Be glad about this, even though it may now be necessary for you to be sad for a while because of the many kinds of trials you suffer. Their purpose is to prove that your faith is genuine. Even gold, which can be destroyed, is tested by fire; and so your faith, which is much more precious than gold, must also be tested, so that it may endure. Then you will receive praise and glory and honor on the Day when Jesus Christ is revealed. 1 Peter 1:6-7
Service Members are trained not to complain out loud when things get tough. That is considered sniveling and is strongly discouraged. Regardless, when going through tough times, it can be very tempting for anyone to surrender to circumstances, lose faith, and start complaining.
The last few years have been anything but normal. Do we find ourselves complaining and sniveling more than usual these days? Do we feel like we are in tough times? Perhaps we have prayed like Tevye in the famous musical Fiddler on the Roof when he looks at God and says, “I know we are your chosen people, but couldn’t you choose someone else once and awhile?”
Years ago, Dr Robert Schuler, a megachurch pastor, authored a book called, “Tough times never last, but tough people do.” I found it to be rather a good book, but it reminded me of the deeper truth written by the Apostle Peter. According to Peter, the only thing that lasts longer than tough times is true faith. A Christian with true faith in the Lord can soldier on through anything.
In this 1 Peter passage, the church is facing persecution and testing. Some believers are beginning to question whether God could allow such suffering or pain. If we have ever cried out to God, “Why me? Why now? Why this? How long?” then we can identify with the Christians to whom Peter is writing. In verse 6, Peter says that while we should rejoice in our salvation, for a little while we may have to suffer grief in all kinds of trials. By ‘little while,’ of course, Peter means that when compared to eternity, our suffering is just a momentary blip on the screen of our eternal life.
“What?” we ask, “I don’t remember being told that when I became a Christian! I thought that once I accepted Jesus into my heart that my life would be a flow of relatively happy events, with a small bump once and awhile to keep me reasonably humble!” To that immature thinking, Peter offers a sobering truth: we will have tough times, yet tough times never last, but true faith does.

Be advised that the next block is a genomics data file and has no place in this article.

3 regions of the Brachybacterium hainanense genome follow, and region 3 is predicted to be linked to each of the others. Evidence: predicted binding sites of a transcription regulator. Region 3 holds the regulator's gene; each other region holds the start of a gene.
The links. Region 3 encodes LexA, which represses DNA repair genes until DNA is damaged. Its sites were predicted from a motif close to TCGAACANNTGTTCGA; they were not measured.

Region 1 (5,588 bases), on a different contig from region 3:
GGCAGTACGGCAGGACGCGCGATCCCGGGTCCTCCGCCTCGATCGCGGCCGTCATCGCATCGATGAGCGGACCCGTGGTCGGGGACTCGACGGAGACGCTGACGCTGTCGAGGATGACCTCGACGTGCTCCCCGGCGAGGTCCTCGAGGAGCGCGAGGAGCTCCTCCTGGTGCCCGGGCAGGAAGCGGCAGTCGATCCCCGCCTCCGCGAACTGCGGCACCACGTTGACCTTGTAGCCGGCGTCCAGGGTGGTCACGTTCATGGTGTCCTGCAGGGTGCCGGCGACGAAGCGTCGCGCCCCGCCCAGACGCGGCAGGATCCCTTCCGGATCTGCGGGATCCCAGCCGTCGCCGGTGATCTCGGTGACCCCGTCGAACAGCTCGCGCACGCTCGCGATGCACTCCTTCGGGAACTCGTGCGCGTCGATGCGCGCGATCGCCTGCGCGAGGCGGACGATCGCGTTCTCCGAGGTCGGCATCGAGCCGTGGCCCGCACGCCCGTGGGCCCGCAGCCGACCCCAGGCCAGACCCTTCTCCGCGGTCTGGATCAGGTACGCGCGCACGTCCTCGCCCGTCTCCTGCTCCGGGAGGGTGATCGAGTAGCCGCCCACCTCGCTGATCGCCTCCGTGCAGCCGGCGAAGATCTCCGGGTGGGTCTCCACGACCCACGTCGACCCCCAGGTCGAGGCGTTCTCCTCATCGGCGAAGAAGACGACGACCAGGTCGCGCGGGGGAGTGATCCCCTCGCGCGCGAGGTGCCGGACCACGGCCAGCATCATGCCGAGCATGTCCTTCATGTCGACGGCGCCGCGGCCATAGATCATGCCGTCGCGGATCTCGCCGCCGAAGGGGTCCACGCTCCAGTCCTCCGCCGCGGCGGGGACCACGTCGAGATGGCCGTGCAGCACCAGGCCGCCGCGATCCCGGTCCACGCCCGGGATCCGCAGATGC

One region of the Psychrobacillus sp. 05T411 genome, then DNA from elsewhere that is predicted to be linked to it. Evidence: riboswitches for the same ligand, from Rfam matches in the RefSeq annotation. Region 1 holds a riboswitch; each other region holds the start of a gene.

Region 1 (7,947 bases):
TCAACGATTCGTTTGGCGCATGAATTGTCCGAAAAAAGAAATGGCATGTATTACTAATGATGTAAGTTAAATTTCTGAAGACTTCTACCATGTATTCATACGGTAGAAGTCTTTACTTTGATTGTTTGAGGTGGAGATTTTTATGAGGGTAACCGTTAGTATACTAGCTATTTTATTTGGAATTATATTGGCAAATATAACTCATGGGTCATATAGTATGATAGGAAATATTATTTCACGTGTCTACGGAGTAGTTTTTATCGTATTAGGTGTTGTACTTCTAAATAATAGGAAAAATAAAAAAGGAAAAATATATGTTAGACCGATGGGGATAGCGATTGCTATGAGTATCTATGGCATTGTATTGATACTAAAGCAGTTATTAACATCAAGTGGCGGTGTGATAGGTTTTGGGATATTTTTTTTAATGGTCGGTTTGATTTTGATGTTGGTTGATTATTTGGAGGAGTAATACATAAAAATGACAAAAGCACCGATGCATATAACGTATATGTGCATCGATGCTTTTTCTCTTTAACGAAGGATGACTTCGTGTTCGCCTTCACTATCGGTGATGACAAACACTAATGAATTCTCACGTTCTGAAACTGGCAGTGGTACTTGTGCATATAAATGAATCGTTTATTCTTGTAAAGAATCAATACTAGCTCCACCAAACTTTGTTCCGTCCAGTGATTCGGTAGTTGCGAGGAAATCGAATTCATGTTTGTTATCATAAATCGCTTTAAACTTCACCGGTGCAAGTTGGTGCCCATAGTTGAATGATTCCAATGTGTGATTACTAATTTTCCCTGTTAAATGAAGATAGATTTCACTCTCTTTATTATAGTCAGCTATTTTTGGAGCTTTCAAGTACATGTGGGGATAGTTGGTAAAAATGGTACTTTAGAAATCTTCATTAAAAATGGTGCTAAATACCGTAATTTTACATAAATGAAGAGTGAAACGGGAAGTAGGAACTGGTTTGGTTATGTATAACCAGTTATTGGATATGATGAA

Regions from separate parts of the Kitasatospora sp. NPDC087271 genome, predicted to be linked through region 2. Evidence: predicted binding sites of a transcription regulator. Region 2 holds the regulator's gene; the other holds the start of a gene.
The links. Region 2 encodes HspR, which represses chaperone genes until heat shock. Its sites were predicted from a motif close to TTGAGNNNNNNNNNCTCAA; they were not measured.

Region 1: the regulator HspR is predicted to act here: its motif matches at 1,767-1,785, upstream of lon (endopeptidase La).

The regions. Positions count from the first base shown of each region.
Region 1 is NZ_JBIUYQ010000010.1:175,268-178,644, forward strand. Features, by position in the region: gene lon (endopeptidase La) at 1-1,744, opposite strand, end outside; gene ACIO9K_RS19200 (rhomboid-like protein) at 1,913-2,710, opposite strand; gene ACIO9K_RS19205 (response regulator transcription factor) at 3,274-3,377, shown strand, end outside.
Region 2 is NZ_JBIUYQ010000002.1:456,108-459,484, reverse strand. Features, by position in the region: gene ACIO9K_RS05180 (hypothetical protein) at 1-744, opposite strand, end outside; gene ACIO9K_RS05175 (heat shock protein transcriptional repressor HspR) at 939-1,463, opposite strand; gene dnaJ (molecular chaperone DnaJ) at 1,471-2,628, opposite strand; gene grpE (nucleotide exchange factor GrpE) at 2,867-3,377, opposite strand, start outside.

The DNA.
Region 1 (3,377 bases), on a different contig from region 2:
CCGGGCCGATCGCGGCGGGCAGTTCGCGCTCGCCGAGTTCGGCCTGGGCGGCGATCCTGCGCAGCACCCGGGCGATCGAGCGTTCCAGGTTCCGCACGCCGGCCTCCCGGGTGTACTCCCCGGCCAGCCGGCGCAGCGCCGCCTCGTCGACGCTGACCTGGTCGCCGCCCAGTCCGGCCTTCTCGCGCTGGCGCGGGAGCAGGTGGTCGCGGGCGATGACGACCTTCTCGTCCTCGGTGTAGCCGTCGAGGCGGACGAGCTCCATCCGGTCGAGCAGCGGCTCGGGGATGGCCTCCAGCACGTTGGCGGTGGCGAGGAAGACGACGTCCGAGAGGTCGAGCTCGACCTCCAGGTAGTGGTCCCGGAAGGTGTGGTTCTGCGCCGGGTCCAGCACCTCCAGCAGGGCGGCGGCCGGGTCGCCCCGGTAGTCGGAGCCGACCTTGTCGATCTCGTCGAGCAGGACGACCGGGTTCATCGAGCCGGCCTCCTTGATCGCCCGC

Peter goes on to tell us two simple things in this text: the reason for tough times, and the rewards of true faith.
The Refiners Fire
First, we learn the reason for tough times. Peter says that we are in possession of something of extreme value. What is it? It is pure, true, uncompromising, unwavering faith. Therefore, true faith must be allowed to shine in the light, and to not be corrupted by sinful or worldly influences.
In verse 7 Peter likens true faith to gold. It is interesting that raw gold nuggets are ugly; there is no beauty to them. The reason is that gold, as an element, bonds with the other less valuable elements that exist around it. But gold has an extremely high melting point, around 2000-degrees Fahrenheit. When gold is subjected to such intense heat, the other impurities burn away. The more the impurities burn away, the more beautiful the gold becomes, and the softer it becomes. Twenty-four karat is pure gold with no impurities and is so soft that it easily yields to the skillful hands of the master artisan or jeweler.
So why would our loving Father expose us to the refiner’s fire? It is because he wants us to enjoy Him. But if we are to enjoy Him to the fullest, we must have true faith in Him, unpolluted by doubt or the things of the world. He wants us to see the true treasure that lies buried in our hearts. The refining process is not a punishment. God does not allow this refining process in order to humiliate us, or to make us feel like losers. Rather, our Lord allows it because our faith, no matter how great or small, is too precious to be corrupted, too valuable to be locked away, because scripture tells us that without true faith it is impossible to please God (Hebrews 11:6). This faith refinement process Peter implies, should make us uncomfortable, but not discouraged. For if when all the doubt is burned away, we are left with just a tiny nugget of faith the size of a mustard seed, Jesus said that that is all we need to order the largest mountain to jump into the sea (Matthew 17:20). Tough times don’t last, but true faith does.
A Reward Worth More Than Gold